No rest for Hebert

JIM BENDER, SUN MEDIA

, Last Updated: 8:54 AM ET

Thanks, Mom.

Kyries Hebert is one of those guys whose motor just never stops running. The Winnipeg safety just keeps going and going and going. He keeps going at safety. He keeps going on special teams. If he was still at linebacker, he would keep going there, too. Some day, we expect him to take part on the offence (he was a wide receiver once) -- and join the Blue Lightning Dance Team for a routine between plays.

But surely, at some point, fatigue must start to set in.

"No, I'm an Hebert, we don't get tired," he declared upon returning home from yet another impressive outing in Montreal on Thursday. "It's in my genes. We don't stop, we just keep it going.

"My mother always preached aggressiveness to me if I was involved in sports. She was always saying, 'Search yourself, you have to be aggressive,' ever since I was like, seven, and it always carried on ... And she put me in the right places, like basketball camps and playing football."

It wasn't that long ago that Blue Bombers head coach Doug Berry had contemplated taking Hebert off some of the special teams just to give him some respite. Hebert begged to stay on and Berry is no longer concerned about exhausting the special teams demon.

"Not that guy, he can run all day," Berry said. "He's one of those guys ... All he does is run around. He's in great, great shape.

"The guy wants to be there, you might as well let him play. I know exactly what he's thinking, what he wants and how important this is to him. Just knowing Kyries, this is his life. When he's on the field, nothing is more rewarding than making plays."

His play on special teams will also be his ticket to the NFL and his window to that league will open this winter when he heads into his option year.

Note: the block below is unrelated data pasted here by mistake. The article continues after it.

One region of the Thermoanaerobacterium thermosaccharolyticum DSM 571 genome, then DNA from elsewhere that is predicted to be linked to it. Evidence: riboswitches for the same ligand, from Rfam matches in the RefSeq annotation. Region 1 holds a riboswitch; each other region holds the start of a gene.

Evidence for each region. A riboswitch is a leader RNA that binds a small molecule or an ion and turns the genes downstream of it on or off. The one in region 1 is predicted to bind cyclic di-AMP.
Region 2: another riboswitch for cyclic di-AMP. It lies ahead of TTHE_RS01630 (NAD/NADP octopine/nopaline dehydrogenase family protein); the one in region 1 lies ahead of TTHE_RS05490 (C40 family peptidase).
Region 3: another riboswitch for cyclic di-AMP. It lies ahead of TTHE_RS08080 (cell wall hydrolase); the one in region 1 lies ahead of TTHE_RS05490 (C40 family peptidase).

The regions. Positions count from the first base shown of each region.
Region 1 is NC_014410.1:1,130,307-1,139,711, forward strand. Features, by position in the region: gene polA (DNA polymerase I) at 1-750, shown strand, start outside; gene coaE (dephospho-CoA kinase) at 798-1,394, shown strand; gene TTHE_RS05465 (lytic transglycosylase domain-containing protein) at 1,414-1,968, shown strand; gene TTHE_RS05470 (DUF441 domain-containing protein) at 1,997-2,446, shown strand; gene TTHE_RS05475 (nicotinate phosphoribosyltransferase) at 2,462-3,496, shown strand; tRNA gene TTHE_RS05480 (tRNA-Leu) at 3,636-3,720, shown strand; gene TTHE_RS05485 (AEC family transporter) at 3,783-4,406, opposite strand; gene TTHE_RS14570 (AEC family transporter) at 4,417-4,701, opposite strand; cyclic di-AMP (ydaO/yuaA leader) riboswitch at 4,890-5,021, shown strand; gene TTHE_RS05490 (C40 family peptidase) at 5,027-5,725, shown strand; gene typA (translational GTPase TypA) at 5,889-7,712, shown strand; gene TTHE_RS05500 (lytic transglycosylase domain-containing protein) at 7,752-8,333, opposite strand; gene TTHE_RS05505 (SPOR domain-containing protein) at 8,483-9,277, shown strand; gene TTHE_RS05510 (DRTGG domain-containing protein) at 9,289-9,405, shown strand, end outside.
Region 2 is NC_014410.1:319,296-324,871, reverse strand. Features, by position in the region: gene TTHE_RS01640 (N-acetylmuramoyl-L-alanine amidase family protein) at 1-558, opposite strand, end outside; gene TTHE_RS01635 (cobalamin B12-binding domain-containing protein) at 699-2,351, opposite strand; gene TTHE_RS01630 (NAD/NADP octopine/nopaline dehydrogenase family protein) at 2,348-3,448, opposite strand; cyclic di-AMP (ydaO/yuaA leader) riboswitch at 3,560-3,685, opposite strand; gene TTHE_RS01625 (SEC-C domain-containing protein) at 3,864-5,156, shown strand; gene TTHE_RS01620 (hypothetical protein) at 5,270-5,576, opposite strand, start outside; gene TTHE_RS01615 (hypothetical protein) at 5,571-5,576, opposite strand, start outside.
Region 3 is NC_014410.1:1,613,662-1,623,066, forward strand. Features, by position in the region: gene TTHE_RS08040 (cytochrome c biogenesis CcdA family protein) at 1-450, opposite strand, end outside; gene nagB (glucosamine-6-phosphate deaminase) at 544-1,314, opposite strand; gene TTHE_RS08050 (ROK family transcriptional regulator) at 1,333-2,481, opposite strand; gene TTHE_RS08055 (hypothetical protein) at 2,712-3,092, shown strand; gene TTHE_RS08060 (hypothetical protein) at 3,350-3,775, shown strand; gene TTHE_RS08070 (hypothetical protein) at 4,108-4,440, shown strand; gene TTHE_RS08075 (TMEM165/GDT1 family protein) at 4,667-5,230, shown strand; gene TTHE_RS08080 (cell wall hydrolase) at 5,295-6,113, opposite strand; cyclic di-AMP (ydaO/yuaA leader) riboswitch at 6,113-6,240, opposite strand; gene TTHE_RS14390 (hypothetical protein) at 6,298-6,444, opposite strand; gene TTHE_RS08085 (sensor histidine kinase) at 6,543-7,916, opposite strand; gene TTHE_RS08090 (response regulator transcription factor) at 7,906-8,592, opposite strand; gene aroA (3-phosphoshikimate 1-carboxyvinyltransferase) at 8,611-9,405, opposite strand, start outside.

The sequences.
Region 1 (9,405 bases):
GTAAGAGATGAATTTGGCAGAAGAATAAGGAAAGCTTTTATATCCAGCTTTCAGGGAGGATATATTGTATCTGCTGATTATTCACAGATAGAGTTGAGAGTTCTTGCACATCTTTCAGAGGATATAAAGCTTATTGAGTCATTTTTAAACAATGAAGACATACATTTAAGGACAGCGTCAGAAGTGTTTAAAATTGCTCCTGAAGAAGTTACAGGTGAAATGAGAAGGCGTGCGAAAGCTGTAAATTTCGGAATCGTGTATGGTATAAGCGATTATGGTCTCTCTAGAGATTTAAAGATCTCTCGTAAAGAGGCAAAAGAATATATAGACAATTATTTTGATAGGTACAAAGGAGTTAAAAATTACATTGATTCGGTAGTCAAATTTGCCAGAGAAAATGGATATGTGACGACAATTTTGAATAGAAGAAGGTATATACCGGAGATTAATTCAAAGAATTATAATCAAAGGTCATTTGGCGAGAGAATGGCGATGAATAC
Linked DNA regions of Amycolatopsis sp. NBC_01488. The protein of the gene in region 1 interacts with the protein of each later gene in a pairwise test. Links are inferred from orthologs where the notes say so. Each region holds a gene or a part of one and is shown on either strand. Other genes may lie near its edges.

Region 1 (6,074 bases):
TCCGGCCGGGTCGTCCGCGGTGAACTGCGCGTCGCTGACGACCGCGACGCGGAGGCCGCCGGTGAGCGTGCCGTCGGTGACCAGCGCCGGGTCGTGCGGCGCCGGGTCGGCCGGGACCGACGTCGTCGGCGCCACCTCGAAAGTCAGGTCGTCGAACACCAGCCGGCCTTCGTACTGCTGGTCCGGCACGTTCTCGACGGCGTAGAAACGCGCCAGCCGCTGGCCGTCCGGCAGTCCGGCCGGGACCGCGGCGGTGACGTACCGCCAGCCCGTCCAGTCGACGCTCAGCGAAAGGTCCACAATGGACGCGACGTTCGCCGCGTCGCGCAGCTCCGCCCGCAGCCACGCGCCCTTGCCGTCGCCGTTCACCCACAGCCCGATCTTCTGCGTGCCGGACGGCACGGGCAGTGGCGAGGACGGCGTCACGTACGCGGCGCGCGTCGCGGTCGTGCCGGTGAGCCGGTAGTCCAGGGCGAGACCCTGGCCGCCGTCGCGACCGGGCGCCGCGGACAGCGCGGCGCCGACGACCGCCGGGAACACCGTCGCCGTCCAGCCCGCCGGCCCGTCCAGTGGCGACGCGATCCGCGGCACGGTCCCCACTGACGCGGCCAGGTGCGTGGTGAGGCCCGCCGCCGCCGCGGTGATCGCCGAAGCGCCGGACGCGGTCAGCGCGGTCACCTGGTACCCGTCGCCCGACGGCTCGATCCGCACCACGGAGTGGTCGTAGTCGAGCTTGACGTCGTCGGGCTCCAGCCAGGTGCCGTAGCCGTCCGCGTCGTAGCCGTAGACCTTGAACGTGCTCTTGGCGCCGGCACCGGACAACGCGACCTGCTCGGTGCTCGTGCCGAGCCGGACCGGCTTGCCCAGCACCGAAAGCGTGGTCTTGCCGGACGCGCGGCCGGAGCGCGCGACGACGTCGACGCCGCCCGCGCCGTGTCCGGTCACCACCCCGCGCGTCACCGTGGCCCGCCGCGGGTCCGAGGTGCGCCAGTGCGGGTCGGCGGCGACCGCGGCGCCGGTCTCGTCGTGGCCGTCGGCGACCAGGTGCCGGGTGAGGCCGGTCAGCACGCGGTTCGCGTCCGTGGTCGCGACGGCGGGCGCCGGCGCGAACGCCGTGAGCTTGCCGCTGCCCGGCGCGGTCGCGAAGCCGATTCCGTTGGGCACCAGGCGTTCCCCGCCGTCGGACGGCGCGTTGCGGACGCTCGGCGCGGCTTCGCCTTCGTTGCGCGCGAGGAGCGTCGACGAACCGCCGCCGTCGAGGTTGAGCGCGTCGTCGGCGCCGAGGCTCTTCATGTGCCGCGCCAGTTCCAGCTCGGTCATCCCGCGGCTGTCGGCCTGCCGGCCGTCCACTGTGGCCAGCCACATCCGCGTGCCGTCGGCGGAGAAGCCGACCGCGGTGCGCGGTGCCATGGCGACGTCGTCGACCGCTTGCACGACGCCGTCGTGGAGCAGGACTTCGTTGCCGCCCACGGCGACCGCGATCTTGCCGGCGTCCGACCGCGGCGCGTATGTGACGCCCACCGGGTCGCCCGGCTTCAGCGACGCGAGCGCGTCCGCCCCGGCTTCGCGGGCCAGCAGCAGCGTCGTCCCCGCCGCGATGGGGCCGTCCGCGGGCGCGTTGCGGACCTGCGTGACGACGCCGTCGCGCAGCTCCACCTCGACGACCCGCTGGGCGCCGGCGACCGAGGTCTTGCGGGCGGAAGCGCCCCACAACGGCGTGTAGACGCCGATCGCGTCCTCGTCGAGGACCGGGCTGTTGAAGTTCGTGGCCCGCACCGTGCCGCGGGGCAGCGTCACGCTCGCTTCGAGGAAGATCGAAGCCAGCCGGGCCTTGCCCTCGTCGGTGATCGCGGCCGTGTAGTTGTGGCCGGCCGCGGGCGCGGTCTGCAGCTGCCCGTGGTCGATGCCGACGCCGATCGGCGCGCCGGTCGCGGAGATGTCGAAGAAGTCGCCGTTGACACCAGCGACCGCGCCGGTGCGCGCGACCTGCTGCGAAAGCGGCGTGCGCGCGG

'DOMINATING'

Hebert, 26, recorded six defensive tackles and a quarterback sack from the safety position in Winnipeg's 20-18 CFL victory over the Alouettes. He added another four special teams tackles and, when the smoke clears this morning, he will likely be alone atop the standings in special teams tackles -- he was tied for first going into the weekend.

"I thought I had five (special teams tackles) but they said I had four? That's OK," said the 6-foot-3, 220-pound Louisiana-Lafayette Ragin' Cajuns product. "I plan on dominating those special teams throughout the season ... What's the secret? I don't know. I always have a good group of guys on the field with me and I guess, when they (kick returners) run out of places to run, they find me.

"It's more reading and understanding what the blocking schemes are, as opposed to running down there blindly. So, I don't try to be the first guy down there and just waste myself. I kind of read things out and then, get rid of guys, try to be the most physical guy."

And he just loves to lay a lickin' on returners.

"Oh yeah, that's what I play for," responded Hebert, who once recorded 20 defensive tackles in a single college game.

Kyries, by the way, is not the only Hebert with the Energizer genes.

"My little brother's playing football, basketball, track; he's pretty good," Hebert said. "Even the last game I saw my (six-year-old) daughter play soccer, she scored nine goals. Her team scored nine goals and she had all nine. So, we get it."

They get it thanks to heredity and a mother/grandmother who preached assertiveness.


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